Ambulance bosses are asking people only to dial 999 in an emergency as they prepare for a rise in call-outs caused by cold weather.
Yorkshire Ambulance Service is expecting an increase in calls from people with breathing difficulties and injuries from trips on icy pavements during cold weather over the next few days.
People are asked to stock up on medicines and seek help from their GP, pharmacist, the non-emergency 111 helpline and NHS walk-in centres.
Patients are also warned that ambulances might take longer to respond because of hazardous driving conditions.
Dr David Macklin, executive director of operations at the ambulance service, said: “I would ask members of the public to stop and think before they dial 999 and only call for an ambulance in an emergency when it is obvious that you or another person has a serious or life-threatening illness or injury and needs time-critical help.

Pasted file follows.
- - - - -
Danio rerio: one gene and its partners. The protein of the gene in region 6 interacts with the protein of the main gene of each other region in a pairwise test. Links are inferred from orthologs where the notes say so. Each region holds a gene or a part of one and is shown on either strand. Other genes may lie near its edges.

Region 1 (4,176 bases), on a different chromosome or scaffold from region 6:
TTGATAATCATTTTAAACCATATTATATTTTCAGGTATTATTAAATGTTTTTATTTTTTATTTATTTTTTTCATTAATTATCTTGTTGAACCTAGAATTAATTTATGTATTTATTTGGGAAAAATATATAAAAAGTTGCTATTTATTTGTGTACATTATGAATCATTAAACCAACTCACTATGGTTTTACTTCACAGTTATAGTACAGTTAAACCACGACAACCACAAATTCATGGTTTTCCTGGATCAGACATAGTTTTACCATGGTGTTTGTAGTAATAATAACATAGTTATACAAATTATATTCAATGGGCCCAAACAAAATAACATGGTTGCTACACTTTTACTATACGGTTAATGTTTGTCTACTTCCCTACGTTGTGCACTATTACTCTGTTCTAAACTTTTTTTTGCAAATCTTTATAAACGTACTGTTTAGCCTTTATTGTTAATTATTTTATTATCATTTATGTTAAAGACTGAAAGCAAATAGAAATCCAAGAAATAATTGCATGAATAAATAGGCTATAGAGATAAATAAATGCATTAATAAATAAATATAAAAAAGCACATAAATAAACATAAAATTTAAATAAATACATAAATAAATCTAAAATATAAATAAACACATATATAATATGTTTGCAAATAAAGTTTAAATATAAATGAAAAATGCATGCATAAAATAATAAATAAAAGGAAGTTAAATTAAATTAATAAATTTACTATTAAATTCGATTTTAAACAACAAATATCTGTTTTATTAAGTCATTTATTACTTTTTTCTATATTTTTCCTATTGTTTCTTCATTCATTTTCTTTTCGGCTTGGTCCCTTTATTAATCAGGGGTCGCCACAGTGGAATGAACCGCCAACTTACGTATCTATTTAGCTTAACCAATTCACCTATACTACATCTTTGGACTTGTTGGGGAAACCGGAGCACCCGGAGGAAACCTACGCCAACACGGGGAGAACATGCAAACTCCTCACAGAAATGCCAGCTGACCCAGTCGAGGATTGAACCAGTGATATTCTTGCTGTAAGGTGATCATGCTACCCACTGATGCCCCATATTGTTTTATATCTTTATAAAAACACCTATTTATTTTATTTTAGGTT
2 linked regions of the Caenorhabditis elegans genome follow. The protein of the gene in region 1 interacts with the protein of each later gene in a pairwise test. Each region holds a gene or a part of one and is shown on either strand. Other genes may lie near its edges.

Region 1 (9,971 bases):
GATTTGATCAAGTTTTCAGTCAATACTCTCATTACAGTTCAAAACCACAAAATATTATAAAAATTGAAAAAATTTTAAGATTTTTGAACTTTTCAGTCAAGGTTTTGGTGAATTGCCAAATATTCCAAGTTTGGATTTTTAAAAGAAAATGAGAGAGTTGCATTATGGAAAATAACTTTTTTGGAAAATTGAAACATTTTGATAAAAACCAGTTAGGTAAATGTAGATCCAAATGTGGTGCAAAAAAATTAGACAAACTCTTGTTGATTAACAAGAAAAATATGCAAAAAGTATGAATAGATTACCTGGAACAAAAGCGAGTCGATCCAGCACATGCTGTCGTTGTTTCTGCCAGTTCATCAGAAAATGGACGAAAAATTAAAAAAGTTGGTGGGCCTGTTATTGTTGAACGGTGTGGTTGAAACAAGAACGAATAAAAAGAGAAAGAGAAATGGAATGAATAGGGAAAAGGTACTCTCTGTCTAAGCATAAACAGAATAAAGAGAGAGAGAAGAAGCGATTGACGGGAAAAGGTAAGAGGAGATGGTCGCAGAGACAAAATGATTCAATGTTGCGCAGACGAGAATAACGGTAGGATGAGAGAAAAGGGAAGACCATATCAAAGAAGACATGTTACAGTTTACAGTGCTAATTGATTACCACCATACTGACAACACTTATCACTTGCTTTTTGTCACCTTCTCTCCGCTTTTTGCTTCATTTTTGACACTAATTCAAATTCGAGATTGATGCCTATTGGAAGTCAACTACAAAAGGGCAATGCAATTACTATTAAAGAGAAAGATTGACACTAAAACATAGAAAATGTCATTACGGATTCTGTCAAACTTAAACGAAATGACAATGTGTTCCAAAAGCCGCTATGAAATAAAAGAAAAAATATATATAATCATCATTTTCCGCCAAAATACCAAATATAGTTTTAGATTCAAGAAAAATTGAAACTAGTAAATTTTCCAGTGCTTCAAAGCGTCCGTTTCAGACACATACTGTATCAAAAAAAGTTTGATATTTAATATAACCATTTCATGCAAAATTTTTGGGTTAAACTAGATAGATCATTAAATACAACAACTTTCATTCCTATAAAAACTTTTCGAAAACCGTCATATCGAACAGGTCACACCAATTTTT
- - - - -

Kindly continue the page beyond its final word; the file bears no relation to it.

“I certainly don’t want to deter people from calling us in serious cases such as heart attack, breathing difficulties or stroke for example, and please be reassured that we will be focusing our efforts on reaching patients with life-threatening illnesses and serious injuries as a priority.”